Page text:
Letters from my PhD

Oh shit it’s November!

This sentence pretty much summarises my experience in London so far. It also entails that it’s been a bit more than one and a half months since I moved to this humongous city to start my PhD. One and a half months that have gone, just like that. So it feels like the perfect moment to start a new section in my blog: a place where once a month(ish) I’ll try to write about how this PhD thingy is going. You can expect to find things about the Programme I’m in, the science and the life of a PhD student in London, and any other random things I fancy sharing in here.

The moving

Moving to London (and specially finding a flat) was a proper adventure, but looking back (specially comparing it to when I moved to Munich) I have to say it was quite alright. After the mandatory trip(s) to the swedish ‘build-your-own-stuff-and-leave-us-alone-with-your-money’ company, and a really nice tour with our new neighbour, we were pretty much settled into our new flat.

But adapting to a new country is a slow process, and every week that passes by teaches me something different. Some things I learned the hard way, like avoiding the tube during rush hours (that is, if you want to preserve your mental sanity), doing the shopping in Lidl instead of Tesco (you save so much money) or never ever getting a cocktail in a pub (really, get a beer instead). Some others came as nice surprises, like the free gadgets to reduce water consumption from the local council or the surprisingly high number of parks and green spaces that London has to offer.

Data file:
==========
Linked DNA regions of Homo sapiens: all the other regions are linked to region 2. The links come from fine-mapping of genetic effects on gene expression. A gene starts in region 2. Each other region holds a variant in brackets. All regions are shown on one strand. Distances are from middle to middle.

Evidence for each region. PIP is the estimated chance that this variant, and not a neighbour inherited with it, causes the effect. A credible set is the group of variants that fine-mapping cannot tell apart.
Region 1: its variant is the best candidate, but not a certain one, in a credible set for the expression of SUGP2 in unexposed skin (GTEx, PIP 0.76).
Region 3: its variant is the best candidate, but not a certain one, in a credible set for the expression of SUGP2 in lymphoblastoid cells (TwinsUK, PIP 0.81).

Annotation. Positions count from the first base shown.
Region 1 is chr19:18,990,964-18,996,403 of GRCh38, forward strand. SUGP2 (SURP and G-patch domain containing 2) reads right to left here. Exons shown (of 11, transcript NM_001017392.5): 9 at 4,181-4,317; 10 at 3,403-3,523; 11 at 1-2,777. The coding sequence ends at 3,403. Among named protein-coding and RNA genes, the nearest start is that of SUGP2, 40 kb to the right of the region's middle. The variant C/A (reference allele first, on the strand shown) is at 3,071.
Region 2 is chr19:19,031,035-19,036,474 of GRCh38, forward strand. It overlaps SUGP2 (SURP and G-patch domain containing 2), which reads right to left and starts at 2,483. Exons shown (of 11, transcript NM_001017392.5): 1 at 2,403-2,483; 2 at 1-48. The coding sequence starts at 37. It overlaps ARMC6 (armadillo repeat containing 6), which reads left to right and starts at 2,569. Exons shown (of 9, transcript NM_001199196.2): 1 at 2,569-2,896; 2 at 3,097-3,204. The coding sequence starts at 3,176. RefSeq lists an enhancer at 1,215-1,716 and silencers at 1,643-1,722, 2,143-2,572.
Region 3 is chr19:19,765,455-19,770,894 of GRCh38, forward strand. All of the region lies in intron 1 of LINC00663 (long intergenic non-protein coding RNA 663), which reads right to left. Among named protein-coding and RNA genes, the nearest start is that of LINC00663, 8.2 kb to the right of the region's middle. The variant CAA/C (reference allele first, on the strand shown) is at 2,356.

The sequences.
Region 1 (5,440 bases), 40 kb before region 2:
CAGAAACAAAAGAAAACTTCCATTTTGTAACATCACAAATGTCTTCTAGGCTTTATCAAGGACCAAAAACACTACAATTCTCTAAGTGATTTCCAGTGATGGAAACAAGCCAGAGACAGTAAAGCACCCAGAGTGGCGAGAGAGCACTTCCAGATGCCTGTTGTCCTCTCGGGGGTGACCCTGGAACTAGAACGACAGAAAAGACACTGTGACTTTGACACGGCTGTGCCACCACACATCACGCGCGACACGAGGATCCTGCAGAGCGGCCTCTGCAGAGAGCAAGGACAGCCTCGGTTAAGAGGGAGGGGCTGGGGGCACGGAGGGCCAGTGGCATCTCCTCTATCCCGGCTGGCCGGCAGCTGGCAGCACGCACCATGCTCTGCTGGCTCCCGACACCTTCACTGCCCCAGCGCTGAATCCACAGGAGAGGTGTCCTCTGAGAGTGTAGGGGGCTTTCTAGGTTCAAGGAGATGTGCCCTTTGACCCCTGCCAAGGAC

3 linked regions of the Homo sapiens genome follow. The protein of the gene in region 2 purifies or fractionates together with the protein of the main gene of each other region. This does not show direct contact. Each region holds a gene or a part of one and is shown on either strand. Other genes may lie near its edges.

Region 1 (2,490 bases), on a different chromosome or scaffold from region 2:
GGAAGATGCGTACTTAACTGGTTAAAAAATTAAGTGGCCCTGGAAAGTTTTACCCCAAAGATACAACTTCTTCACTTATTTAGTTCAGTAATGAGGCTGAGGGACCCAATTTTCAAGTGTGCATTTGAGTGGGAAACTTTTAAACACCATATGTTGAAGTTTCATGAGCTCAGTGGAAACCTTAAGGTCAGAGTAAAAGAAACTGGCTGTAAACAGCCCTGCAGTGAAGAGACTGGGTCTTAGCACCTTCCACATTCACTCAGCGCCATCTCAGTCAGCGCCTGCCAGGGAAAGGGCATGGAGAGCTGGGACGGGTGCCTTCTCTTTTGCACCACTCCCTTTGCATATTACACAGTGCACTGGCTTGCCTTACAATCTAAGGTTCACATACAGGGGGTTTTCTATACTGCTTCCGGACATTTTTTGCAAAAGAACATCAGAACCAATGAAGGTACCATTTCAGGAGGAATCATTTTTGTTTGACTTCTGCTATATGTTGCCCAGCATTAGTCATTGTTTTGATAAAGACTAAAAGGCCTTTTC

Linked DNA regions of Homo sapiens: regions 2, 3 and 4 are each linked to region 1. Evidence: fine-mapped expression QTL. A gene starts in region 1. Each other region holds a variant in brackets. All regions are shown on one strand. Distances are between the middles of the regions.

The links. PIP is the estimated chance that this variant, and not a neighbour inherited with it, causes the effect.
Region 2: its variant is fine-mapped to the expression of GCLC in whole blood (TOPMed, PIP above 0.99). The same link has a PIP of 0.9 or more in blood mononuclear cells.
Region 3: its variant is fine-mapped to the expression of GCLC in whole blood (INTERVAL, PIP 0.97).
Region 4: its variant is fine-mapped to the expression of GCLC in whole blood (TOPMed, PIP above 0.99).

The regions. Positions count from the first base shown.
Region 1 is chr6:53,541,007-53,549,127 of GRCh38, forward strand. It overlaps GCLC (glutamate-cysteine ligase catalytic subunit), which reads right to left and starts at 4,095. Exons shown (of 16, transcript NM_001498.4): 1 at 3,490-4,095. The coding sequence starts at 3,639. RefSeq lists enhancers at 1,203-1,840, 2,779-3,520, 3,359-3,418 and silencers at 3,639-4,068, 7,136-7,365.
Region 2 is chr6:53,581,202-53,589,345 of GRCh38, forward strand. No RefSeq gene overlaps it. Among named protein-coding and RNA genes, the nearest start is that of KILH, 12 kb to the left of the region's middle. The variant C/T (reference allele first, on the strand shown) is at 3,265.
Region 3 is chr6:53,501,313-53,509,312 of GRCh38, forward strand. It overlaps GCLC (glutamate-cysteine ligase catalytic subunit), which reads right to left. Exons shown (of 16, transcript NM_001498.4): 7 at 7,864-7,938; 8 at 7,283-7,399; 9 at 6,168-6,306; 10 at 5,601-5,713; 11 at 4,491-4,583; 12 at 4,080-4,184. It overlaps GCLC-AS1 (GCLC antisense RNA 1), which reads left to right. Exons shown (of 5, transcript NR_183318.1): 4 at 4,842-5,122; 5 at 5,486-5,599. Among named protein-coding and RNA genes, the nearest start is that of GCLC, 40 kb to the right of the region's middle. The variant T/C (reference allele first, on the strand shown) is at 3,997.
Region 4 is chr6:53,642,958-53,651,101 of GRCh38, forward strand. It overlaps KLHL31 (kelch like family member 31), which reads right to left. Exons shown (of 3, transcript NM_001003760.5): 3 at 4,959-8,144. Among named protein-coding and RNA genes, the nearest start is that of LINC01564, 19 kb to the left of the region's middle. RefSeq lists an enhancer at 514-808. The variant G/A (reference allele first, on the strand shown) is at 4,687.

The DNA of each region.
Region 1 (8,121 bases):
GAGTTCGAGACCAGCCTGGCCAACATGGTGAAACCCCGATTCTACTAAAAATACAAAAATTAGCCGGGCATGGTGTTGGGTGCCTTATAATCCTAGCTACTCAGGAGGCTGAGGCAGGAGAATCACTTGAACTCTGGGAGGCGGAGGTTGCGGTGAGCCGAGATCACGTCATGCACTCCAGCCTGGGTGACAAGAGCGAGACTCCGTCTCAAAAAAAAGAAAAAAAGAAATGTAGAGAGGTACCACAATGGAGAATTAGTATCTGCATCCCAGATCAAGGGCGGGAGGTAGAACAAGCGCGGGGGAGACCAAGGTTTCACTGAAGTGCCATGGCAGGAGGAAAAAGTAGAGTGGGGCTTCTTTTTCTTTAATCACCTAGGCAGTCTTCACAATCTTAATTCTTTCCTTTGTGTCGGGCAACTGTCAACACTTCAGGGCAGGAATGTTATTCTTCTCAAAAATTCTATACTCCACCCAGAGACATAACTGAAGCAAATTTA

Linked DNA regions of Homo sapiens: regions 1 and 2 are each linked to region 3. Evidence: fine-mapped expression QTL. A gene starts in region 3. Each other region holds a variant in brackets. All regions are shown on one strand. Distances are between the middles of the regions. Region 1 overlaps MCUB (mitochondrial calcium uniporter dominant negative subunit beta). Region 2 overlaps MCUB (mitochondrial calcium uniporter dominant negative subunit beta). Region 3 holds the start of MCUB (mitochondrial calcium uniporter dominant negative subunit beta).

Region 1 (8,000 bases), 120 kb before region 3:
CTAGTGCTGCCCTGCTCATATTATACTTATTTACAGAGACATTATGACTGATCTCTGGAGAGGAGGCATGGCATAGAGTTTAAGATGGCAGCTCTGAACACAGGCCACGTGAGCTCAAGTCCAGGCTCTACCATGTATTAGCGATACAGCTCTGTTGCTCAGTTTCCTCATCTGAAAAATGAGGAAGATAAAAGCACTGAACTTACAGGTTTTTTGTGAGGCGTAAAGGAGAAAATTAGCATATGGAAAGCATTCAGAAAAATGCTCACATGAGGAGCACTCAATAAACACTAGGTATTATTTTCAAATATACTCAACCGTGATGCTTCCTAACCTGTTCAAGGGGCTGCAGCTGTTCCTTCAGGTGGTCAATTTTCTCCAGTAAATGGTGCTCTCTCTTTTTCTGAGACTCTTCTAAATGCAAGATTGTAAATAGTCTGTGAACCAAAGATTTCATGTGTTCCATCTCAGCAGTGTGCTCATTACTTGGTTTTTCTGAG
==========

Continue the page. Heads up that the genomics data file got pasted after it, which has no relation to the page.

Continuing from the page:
Hampstead Heath London
Hampstead Heath, London

The UCL Introduction week and Departmental Inductions

Although I still find that University Introductory talks are filled with too much self-back-patting, there is still some room left for useful stuff. Things like registering with a GP (general practicioner), transport discounts for students, enrolling to the University  and getting a Council Tax exemption are easier after such introductory sessions.

In my opinion, the Departmental Inductions are much more useful. In these sessions you can usually hear about the research being conducted in the Department, how to make the most out of the support network (IT, Careers, Seminars and Courses) and how to go about Stores, Core Facilites and Common Rooms. It goes without saying, but these introductory sessions are usually bound to come with some nibbles (a cute word I learned), free drinks (did I hear free?), and loads of opportunities for meeting your new peers.

The first month of the 4-year PhD in Neuroscience

But enough of inductions and introductions. How is the first month of the UCL NeurosciencePhD? Well, let’s revisit how I started this post: oh shit it’s November. And no, I haven’t been to the theatre yet.